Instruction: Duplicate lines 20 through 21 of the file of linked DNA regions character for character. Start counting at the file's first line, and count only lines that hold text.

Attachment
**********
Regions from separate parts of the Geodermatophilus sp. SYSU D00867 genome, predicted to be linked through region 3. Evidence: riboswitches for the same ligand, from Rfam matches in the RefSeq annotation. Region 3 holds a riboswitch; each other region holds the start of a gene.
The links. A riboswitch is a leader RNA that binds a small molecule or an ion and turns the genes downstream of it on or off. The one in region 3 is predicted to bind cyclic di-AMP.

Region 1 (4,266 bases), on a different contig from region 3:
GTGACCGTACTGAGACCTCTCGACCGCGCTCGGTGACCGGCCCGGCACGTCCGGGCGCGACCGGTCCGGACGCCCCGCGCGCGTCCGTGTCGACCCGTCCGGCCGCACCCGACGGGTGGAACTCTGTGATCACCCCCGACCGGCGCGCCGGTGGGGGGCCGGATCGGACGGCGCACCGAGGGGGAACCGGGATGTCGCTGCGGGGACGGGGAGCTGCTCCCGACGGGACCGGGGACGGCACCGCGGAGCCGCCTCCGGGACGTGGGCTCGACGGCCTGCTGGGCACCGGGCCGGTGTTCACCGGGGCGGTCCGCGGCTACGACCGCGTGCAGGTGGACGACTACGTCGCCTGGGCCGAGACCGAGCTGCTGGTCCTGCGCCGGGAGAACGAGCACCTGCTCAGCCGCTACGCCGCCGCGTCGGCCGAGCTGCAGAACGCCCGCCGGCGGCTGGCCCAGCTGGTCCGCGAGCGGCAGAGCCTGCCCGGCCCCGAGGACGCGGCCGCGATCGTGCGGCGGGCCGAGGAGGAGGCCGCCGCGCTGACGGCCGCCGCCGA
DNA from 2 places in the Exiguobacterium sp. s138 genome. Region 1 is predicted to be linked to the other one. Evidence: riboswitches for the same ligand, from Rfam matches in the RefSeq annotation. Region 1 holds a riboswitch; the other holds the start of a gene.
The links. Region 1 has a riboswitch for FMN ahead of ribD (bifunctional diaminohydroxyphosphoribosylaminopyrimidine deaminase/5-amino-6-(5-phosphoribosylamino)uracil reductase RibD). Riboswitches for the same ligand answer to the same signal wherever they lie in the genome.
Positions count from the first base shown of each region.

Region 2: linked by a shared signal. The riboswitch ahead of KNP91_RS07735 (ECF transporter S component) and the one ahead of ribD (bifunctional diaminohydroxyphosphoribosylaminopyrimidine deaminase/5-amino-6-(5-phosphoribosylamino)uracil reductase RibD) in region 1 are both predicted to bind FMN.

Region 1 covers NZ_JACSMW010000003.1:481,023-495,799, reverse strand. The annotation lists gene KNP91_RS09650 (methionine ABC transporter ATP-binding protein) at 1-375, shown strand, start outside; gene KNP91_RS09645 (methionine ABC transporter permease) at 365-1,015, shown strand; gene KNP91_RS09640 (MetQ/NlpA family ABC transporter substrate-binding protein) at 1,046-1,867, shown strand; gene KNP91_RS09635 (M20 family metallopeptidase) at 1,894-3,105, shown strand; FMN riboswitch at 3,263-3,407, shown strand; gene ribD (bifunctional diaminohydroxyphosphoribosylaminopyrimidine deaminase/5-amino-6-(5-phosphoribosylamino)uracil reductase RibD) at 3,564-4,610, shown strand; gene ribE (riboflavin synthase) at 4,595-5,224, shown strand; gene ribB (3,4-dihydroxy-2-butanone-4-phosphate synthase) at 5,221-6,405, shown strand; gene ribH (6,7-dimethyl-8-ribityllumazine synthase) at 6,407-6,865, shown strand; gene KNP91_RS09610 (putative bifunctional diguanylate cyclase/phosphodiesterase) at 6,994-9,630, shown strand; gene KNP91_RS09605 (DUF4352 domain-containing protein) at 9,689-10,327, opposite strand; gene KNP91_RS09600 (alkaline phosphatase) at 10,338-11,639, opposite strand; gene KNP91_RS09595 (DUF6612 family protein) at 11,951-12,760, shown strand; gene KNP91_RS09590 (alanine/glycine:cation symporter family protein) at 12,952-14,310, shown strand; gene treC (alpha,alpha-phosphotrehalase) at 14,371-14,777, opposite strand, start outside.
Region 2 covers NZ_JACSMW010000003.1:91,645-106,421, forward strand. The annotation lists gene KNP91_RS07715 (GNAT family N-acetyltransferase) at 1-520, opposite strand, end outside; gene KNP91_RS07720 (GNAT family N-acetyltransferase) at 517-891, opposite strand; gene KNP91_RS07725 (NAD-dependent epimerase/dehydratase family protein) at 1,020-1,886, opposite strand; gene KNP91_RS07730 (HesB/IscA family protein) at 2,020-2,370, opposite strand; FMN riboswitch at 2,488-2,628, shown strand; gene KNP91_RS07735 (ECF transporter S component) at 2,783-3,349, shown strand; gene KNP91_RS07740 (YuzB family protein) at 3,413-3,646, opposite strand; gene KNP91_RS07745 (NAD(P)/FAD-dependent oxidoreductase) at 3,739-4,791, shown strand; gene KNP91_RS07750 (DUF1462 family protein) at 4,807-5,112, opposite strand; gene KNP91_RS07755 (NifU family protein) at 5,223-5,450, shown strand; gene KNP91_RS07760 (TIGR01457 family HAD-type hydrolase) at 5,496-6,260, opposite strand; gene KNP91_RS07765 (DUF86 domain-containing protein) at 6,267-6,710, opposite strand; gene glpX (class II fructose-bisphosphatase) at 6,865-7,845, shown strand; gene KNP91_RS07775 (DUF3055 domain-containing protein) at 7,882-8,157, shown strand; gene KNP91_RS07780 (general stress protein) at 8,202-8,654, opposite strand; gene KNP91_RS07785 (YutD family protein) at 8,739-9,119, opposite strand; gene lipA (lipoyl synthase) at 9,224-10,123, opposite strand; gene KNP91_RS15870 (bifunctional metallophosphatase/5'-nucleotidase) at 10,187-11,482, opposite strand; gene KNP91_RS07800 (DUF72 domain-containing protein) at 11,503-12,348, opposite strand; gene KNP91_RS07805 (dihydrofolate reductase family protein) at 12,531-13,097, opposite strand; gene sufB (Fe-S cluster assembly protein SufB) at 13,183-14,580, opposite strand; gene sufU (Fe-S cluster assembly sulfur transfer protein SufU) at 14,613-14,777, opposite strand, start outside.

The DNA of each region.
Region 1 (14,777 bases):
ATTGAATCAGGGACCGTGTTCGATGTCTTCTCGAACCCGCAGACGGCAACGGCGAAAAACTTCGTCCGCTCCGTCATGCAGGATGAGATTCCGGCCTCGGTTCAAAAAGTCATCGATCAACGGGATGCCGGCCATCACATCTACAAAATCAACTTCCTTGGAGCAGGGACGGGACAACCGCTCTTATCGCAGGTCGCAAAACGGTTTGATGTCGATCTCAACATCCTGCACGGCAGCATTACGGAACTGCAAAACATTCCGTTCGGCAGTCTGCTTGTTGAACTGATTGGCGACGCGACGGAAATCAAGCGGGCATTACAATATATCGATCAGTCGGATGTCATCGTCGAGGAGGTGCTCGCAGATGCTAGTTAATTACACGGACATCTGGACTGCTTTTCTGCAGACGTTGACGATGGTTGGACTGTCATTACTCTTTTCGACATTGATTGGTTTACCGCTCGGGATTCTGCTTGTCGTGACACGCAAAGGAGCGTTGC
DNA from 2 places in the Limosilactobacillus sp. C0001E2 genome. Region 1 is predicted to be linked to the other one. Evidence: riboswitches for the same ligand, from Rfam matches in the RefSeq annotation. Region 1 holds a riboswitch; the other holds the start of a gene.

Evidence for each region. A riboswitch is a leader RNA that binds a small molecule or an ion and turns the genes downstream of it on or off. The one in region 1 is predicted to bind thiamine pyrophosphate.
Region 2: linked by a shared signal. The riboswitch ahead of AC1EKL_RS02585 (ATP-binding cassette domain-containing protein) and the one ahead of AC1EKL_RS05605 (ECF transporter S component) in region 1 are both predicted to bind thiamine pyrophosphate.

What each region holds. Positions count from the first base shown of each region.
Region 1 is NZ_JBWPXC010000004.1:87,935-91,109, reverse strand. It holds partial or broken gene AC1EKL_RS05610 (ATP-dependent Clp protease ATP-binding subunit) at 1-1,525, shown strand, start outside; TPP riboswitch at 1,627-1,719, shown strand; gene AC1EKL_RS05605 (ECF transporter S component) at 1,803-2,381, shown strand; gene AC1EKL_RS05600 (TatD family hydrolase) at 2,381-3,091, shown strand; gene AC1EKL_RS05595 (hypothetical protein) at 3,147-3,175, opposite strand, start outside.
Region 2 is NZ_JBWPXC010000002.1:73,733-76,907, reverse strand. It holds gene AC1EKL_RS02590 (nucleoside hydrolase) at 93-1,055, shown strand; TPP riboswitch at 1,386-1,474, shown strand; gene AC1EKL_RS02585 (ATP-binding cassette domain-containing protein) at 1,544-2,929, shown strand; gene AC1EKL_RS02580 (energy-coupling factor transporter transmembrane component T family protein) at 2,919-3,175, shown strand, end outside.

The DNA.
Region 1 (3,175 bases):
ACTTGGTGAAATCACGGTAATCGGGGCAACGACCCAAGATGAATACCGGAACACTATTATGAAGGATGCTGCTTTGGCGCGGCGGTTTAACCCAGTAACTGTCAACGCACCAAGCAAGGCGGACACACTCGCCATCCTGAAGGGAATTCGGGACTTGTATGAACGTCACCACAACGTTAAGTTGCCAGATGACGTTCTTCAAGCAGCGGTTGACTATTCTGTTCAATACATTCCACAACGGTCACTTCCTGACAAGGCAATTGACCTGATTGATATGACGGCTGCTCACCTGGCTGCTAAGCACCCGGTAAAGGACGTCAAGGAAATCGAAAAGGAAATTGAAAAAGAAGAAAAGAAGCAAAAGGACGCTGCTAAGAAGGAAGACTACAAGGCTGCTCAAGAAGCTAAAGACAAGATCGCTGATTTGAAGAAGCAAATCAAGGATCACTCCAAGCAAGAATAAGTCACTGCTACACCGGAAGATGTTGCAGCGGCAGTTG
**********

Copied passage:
The DNA.
Region 1 (3,175 bases):